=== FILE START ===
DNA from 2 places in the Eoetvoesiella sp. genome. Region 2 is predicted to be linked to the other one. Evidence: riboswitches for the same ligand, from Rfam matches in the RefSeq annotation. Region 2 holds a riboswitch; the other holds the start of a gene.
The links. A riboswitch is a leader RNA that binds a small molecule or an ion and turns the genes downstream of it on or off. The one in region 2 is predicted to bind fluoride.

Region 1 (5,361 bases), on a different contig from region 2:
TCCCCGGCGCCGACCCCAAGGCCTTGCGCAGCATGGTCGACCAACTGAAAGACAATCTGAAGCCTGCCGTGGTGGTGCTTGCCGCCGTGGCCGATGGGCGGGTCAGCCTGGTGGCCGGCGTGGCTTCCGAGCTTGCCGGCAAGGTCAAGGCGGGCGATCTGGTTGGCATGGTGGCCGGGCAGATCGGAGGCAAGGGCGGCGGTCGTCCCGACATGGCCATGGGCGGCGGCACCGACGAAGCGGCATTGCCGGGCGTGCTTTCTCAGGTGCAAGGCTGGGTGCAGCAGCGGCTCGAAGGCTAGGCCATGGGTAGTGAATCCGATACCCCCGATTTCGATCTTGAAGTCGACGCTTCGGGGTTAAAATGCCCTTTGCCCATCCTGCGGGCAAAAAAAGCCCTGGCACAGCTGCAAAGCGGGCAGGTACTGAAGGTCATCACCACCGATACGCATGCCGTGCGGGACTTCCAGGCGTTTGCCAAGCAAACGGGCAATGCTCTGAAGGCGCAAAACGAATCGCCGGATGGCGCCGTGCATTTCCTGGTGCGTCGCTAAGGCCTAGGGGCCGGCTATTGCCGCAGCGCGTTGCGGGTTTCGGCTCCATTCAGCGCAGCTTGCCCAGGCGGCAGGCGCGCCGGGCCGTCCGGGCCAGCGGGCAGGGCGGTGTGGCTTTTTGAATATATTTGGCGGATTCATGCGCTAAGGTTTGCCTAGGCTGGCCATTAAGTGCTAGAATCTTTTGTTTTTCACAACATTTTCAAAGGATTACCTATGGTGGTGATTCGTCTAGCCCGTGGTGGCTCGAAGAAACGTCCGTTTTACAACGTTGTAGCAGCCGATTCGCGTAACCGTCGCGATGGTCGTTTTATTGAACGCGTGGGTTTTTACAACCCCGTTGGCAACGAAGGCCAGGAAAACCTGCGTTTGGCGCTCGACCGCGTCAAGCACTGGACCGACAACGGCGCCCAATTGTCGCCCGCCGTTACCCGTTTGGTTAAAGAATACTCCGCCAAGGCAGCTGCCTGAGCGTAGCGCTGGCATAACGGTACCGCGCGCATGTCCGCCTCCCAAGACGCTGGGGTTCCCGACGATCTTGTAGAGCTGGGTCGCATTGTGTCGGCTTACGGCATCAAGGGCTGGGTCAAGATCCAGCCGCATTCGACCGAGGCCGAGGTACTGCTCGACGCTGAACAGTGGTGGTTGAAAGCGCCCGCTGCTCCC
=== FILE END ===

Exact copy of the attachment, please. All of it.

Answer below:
DNA from 2 places in the Eoetvoesiella sp. genome. Region 2 is predicted to be linked to the other one. Evidence: riboswitches for the same ligand, from Rfam matches in the RefSeq annotation. Region 2 holds a riboswitch; the other holds the start of a gene.
The links. A riboswitch is a leader RNA that binds a small molecule or an ion and turns the genes downstream of it on or off. The one in region 2 is predicted to bind fluoride.

Region 1 (5,361 bases), on a different contig from region 2:
TCCCCGGCGCCGACCCCAAGGCCTTGCGCAGCATGGTCGACCAACTGAAAGACAATCTGAAGCCTGCCGTGGTGGTGCTTGCCGCCGTGGCCGATGGGCGGGTCAGCCTGGTGGCCGGCGTGGCTTCCGAGCTTGCCGGCAAGGTCAAGGCGGGCGATCTGGTTGGCATGGTGGCCGGGCAGATCGGAGGCAAGGGCGGCGGTCGTCCCGACATGGCCATGGGCGGCGGCACCGACGAAGCGGCATTGCCGGGCGTGCTTTCTCAGGTGCAAGGCTGGGTGCAGCAGCGGCTCGAAGGCTAGGCCATGGGTAGTGAATCCGATACCCCCGATTTCGATCTTGAAGTCGACGCTTCGGGGTTAAAATGCCCTTTGCCCATCCTGCGGGCAAAAAAAGCCCTGGCACAGCTGCAAAGCGGGCAGGTACTGAAGGTCATCACCACCGATACGCATGCCGTGCGGGACTTCCAGGCGTTTGCCAAGCAAACGGGCAATGCTCTGAAGGCGCAAAACGAATCGCCGGATGGCGCCGTGCATTTCCTGGTGCGTCGCTAAGGCCTAGGGGCCGGCTATTGCCGCAGCGCGTTGCGGGTTTCGGCTCCATTCAGCGCAGCTTGCCCAGGCGGCAGGCGCGCCGGGCCGTCCGGGCCAGCGGGCAGGGCGGTGTGGCTTTTTGAATATATTTGGCGGATTCATGCGCTAAGGTTTGCCTAGGCTGGCCATTAAGTGCTAGAATCTTTTGTTTTTCACAACATTTTCAAAGGATTACCTATGGTGGTGATTCGTCTAGCCCGTGGTGGCTCGAAGAAACGTCCGTTTTACAACGTTGTAGCAGCCGATTCGCGTAACCGTCGCGATGGTCGTTTTATTGAACGCGTGGGTTTTTACAACCCCGTTGGCAACGAAGGCCAGGAAAACCTGCGTTTGGCGCTCGACCGCGTCAAGCACTGGACCGACAACGGCGCCCAATTGTCGCCCGCCGTTACCCGTTTGGTTAAAGAATACTCCGCCAAGGCAGCTGCCTGAGCGTAGCGCTGGCATAACGGTACCGCGCGCATGTCCGCCTCCCAAGACGCTGGGGTTCCCGACGATCTTGTAGAGCTGGGTCGCATTGTGTCGGCTTACGGCATCAAGGGCTGGGTCAAGATCCAGCCGCATTCGACCGAGGCCGAGGTACTGCTCGACGCTGAACAGTGGTGGTTGAAAGCGCCCGCTGCTCCC